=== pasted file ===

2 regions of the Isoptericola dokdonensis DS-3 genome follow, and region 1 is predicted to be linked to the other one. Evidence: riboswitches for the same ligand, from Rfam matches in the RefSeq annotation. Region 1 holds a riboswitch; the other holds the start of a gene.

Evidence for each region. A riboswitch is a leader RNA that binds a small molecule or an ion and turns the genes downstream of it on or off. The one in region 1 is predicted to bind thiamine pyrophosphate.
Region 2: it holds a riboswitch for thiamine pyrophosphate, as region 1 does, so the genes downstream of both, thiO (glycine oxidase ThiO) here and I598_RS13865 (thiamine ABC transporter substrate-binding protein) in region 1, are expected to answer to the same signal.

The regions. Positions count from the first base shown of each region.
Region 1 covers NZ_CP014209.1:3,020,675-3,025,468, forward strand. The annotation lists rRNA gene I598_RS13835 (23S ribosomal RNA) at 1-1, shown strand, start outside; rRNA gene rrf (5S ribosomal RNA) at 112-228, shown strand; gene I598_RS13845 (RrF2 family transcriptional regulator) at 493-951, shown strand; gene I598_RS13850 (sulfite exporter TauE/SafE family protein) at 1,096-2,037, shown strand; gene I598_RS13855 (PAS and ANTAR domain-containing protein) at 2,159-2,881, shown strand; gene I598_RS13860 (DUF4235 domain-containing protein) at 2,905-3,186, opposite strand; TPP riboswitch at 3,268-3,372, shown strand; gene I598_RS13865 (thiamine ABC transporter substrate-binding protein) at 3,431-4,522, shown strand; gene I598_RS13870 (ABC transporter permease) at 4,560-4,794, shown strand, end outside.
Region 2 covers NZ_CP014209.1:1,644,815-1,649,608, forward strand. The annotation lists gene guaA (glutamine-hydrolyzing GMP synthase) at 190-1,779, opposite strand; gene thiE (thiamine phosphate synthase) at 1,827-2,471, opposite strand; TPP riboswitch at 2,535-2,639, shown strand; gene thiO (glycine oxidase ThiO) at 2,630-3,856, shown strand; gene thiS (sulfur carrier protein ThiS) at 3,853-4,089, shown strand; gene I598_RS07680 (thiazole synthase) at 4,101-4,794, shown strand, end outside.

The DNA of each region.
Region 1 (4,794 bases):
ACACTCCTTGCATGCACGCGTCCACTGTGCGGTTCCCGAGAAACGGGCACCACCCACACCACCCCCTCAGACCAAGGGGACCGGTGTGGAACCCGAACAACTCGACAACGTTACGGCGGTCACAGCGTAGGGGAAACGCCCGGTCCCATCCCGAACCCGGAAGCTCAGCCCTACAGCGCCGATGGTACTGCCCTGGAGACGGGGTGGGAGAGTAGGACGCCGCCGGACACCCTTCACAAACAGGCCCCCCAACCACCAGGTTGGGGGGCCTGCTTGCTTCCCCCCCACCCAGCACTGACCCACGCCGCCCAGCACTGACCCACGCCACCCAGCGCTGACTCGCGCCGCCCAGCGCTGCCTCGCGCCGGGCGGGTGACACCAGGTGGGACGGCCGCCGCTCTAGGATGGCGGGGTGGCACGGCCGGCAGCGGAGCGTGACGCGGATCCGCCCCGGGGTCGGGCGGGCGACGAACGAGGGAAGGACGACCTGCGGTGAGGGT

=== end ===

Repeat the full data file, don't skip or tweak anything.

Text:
2 regions of the Isoptericola dokdonensis DS-3 genome follow, and region 1 is predicted to be linked to the other one. Evidence: riboswitches for the same ligand, from Rfam matches in the RefSeq annotation. Region 1 holds a riboswitch; the other holds the start of a gene.

Evidence for each region. A riboswitch is a leader RNA that binds a small molecule or an ion and turns the genes downstream of it on or off. The one in region 1 is predicted to bind thiamine pyrophosphate.
Region 2: it holds a riboswitch for thiamine pyrophosphate, as region 1 does, so the genes downstream of both, thiO (glycine oxidase ThiO) here and I598_RS13865 (thiamine ABC transporter substrate-binding protein) in region 1, are expected to answer to the same signal.

The regions. Positions count from the first base shown of each region.
Region 1 covers NZ_CP014209.1:3,020,675-3,025,468, forward strand. The annotation lists rRNA gene I598_RS13835 (23S ribosomal RNA) at 1-1, shown strand, start outside; rRNA gene rrf (5S ribosomal RNA) at 112-228, shown strand; gene I598_RS13845 (RrF2 family transcriptional regulator) at 493-951, shown strand; gene I598_RS13850 (sulfite exporter TauE/SafE family protein) at 1,096-2,037, shown strand; gene I598_RS13855 (PAS and ANTAR domain-containing protein) at 2,159-2,881, shown strand; gene I598_RS13860 (DUF4235 domain-containing protein) at 2,905-3,186, opposite strand; TPP riboswitch at 3,268-3,372, shown strand; gene I598_RS13865 (thiamine ABC transporter substrate-binding protein) at 3,431-4,522, shown strand; gene I598_RS13870 (ABC transporter permease) at 4,560-4,794, shown strand, end outside.
Region 2 covers NZ_CP014209.1:1,644,815-1,649,608, forward strand. The annotation lists gene guaA (glutamine-hydrolyzing GMP synthase) at 190-1,779, opposite strand; gene thiE (thiamine phosphate synthase) at 1,827-2,471, opposite strand; TPP riboswitch at 2,535-2,639, shown strand; gene thiO (glycine oxidase ThiO) at 2,630-3,856, shown strand; gene thiS (sulfur carrier protein ThiS) at 3,853-4,089, shown strand; gene I598_RS07680 (thiazole synthase) at 4,101-4,794, shown strand, end outside.

The DNA of each region.
Region 1 (4,794 bases):
ACACTCCTTGCATGCACGCGTCCACTGTGCGGTTCCCGAGAAACGGGCACCACCCACACCACCCCCTCAGACCAAGGGGACCGGTGTGGAACCCGAACAACTCGACAACGTTACGGCGGTCACAGCGTAGGGGAAACGCCCGGTCCCATCCCGAACCCGGAAGCTCAGCCCTACAGCGCCGATGGTACTGCCCTGGAGACGGGGTGGGAGAGTAGGACGCCGCCGGACACCCTTCACAAACAGGCCCCCCAACCACCAGGTTGGGGGGCCTGCTTGCTTCCCCCCCACCCAGCACTGACCCACGCCGCCCAGCACTGACCCACGCCACCCAGCGCTGACTCGCGCCGCCCAGCGCTGCCTCGCGCCGGGCGGGTGACACCAGGTGGGACGGCCGCCGCTCTAGGATGGCGGGGTGGCACGGCCGGCAGCGGAGCGTGACGCGGATCCGCCCCGGGGTCGGGCGGGCGACGAACGAGGGAAGGACGACCTGCGGTGAGGGT